Thanks to the kindness and generosity of two friends, one on each side of the Herring Pond, S Thomas's is no longer a relic-free zone. Two complementary benefactions have brought this about: the gift of an altar stone which will be let into the wooden table which currently does duty as our Rood Altar, dominated as it is by a giant crucifix which was in the chapel of our convent before its closure. This is the altar at which EF masses, private masses, and those masses at which I do not anticipate a congregation of more three are said; it is within a defined liturgical space with good acoustics.
Our second benefactor gave us a frame with quite a number of relics; this can be moved about (as can a relics corporal, not unlike a Byzantine antimension, given by the former benefactor) to the other altars in the church, which are of stone but, as far as I can see, do not have relics let into them. When not travelling elsewhere, this frame lives behind the middle altar card on the Rood Altar, since two of its relics, of S Ignatius and S Felicity, are named in the Canon Romanus and it seems nice to have them around when they're mentioned. So Yah Boo to the cynical papist correspondent who suggested that, in the prayer at the start of Mass, I should simply say ... quorum reliquiae hic non sunt ... ( ... whose relics are not here ...). Incidentally, the relics in the stone are of SS Modestus and Castus. Google offers several candidates for these names; I suspect that the most likely candidates are two who had shrines in Italy.
It is a relief to be able to be ecumenical, to conform to the consensus of the Latin West and the Byzantine East that one should sacrifice over, as it were, the tombs of the martyrs. If a custom was good enough for the shell-shocked Church which in the fourth century emerged, metaphorically, from the catacombs with an overwhelming sense of being surrounded and supported by a great crowd of witnesses, martyres, then that custom is good enough for me. Even if the post-conciliar Church has gone a bit soggy on relics.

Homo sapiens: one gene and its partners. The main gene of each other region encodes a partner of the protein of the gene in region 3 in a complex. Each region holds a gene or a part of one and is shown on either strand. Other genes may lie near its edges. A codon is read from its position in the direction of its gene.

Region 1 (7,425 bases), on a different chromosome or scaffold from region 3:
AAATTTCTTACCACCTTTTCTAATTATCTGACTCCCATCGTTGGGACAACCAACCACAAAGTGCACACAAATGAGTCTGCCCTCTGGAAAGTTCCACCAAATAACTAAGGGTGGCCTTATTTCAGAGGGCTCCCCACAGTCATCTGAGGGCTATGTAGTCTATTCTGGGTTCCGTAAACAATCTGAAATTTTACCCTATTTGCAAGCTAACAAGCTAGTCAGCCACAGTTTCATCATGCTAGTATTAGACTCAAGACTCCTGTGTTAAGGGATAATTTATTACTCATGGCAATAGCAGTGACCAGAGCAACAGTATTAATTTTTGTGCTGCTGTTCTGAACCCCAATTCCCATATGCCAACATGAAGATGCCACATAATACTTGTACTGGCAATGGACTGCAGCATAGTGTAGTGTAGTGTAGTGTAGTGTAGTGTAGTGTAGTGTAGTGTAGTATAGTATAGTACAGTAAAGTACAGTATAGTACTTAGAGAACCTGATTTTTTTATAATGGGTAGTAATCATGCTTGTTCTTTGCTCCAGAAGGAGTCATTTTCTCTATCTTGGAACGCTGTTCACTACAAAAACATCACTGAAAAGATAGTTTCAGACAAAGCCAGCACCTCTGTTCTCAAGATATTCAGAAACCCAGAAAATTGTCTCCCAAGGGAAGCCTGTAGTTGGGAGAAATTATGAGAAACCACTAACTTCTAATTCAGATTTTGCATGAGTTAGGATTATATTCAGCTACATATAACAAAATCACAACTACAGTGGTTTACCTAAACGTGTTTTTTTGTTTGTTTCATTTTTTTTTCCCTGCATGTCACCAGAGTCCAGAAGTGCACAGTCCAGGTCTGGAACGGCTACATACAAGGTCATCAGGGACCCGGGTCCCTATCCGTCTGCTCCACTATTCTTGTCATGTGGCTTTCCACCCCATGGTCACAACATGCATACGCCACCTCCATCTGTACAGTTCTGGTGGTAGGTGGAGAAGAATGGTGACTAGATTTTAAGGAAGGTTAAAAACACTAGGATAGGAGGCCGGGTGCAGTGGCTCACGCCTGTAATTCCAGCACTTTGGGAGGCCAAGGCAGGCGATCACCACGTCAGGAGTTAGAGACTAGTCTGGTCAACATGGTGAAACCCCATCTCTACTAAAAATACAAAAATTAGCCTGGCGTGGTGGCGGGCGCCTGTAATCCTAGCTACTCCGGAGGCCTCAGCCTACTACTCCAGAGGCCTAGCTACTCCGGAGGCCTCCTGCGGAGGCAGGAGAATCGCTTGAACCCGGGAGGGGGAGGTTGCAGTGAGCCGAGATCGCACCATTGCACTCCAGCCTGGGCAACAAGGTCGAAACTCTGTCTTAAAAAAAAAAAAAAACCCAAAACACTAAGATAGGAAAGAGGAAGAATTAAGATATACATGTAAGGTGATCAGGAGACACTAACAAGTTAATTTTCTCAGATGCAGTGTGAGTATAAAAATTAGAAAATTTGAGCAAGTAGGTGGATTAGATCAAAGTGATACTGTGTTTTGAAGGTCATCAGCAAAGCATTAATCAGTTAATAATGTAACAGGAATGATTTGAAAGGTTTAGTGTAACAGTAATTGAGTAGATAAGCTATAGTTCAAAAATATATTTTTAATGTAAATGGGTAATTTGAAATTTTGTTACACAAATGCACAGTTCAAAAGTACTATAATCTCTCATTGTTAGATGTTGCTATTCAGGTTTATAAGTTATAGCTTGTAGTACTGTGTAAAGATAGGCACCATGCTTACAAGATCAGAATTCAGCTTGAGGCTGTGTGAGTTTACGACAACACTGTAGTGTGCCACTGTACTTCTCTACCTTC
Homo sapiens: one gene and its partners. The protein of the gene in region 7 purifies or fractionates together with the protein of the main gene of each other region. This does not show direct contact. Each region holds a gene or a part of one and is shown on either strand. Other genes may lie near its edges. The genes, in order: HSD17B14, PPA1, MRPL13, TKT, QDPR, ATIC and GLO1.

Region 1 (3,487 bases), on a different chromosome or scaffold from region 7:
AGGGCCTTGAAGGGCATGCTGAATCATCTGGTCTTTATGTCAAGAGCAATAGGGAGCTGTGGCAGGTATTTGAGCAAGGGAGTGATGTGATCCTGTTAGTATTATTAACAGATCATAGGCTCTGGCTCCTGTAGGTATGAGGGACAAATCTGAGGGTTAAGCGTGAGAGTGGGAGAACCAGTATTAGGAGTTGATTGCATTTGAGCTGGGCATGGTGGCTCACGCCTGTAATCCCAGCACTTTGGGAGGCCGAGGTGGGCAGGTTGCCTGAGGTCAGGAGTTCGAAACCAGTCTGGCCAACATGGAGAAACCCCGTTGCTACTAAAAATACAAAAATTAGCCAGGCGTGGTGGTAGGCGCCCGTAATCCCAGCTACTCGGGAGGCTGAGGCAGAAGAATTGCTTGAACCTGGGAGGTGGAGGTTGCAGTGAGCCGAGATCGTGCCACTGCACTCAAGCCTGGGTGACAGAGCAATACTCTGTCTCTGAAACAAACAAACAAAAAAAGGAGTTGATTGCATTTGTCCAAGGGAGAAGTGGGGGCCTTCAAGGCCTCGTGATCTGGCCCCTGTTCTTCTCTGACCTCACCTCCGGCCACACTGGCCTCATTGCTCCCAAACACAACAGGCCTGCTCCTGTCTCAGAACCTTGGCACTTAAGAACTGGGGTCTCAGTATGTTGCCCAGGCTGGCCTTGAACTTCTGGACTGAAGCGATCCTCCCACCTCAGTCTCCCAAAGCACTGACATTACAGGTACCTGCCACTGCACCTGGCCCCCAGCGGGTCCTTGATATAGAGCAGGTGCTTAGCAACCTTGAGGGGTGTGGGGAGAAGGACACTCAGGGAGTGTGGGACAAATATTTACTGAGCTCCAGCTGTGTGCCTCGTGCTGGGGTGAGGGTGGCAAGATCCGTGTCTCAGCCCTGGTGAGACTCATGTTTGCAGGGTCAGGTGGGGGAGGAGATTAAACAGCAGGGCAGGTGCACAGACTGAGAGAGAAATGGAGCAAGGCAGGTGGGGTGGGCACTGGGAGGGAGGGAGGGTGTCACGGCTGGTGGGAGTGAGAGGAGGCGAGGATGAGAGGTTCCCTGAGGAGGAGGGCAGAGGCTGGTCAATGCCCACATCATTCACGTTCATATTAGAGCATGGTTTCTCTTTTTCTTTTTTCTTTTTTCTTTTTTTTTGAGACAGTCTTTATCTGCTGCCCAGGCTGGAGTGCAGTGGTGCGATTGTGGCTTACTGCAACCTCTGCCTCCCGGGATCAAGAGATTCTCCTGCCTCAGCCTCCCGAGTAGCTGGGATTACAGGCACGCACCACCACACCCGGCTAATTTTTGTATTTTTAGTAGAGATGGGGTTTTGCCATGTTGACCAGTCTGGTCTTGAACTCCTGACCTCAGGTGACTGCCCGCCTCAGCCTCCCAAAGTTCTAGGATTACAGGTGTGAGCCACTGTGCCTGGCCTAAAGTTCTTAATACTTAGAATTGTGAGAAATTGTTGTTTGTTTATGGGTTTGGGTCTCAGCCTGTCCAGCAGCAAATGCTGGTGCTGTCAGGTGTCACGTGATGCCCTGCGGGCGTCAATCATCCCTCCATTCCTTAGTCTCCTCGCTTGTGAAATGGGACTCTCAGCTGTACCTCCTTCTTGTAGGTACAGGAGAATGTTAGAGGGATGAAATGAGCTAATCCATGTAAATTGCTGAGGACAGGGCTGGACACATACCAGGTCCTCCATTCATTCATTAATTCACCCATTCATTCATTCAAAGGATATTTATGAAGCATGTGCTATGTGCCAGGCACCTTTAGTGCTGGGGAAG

Not that the veneration of relics is as late as the fourth century. The contemporary account of the martyrdom of S Polycarp, the disciple of S John, embodied in the Encyclical which his Church at Smyrna sent to the entire Catholic world in the middle of the second century, links the desire of the faithful for his relics with the doctrine of the Communio Sanctorum, the Communion of Saints: "they hoped to koinonesai* with his holy flesh". So, although the hatred of the local Jewish community drove the Romans to burn his body, his people gathered up even the ashes and placed them where they could meet for Mass annually on the genethlion* of his martyrion*, for a mneme* of those who had proathlekoton* and the askesis* and preparation of those who were going to bear witness.
Pre-conciliar local calendars often made November 5 the Feast of the Relics; according to Sarum it was on the Sunday after the Translation of S Thomas, i.e. next Sunday; at Exeter on the Monday after Ascension Day.
*Greek key: share fellowship with; birthday; act of witness=martyrdom; monument; previously competed as athletes [a regular term for martyrdom]; training. I cannot restrain myself from a catty comment that the current post-conciliar Roman regulations would not have permitted such tiny relics as those that survived S Polycarp to be used in altars.